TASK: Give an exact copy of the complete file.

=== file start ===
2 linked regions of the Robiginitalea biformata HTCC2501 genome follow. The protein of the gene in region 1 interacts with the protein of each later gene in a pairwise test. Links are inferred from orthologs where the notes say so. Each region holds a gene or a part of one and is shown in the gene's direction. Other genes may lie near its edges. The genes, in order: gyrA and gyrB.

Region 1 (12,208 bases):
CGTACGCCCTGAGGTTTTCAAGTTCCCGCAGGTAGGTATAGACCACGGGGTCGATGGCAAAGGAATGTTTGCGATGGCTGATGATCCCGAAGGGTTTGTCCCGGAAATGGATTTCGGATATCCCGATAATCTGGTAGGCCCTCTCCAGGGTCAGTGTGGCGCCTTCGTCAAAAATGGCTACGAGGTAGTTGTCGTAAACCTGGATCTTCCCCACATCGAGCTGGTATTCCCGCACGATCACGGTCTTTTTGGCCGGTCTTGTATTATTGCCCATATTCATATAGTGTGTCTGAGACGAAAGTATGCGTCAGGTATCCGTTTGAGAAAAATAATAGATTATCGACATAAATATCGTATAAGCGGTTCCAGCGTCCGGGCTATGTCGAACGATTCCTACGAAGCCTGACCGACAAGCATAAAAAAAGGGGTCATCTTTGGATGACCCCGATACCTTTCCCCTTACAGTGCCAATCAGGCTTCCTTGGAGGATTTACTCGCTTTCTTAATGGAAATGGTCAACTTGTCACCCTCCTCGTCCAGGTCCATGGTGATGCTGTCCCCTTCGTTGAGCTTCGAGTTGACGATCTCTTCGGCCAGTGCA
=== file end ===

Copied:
2 linked regions of the Robiginitalea biformata HTCC2501 genome follow. The protein of the gene in region 1 interacts with the protein of each later gene in a pairwise test. Links are inferred from orthologs where the notes say so. Each region holds a gene or a part of one and is shown in the gene's direction. Other genes may lie near its edges. The genes, in order: gyrA and gyrB.

Region 1 (12,208 bases):
CGTACGCCCTGAGGTTTTCAAGTTCCCGCAGGTAGGTATAGACCACGGGGTCGATGGCAAAGGAATGTTTGCGATGGCTGATGATCCCGAAGGGTTTGTCCCGGAAATGGATTTCGGATATCCCGATAATCTGGTAGGCCCTCTCCAGGGTCAGTGTGGCGCCTTCGTCAAAAATGGCTACGAGGTAGTTGTCGTAAACCTGGATCTTCCCCACATCGAGCTGGTATTCCCGCACGATCACGGTCTTTTTGGCCGGTCTTGTATTATTGCCCATATTCATATAGTGTGTCTGAGACGAAAGTATGCGTCAGGTATCCGTTTGAGAAAAATAATAGATTATCGACATAAATATCGTATAAGCGGTTCCAGCGTCCGGGCTATGTCGAACGATTCCTACGAAGCCTGACCGACAAGCATAAAAAAAGGGGTCATCTTTGGATGACCCCGATACCTTTCCCCTTACAGTGCCAATCAGGCTTCCTTGGAGGATTTACTCGCTTTCTTAATGGAAATGGTCAACTTGTCACCCTCCTCGTCCAGGTCCATGGTGATGCTGTCCCCTTCGTTGAGCTTCGAGTTGACGATCTCTTCGGCCAGTGCA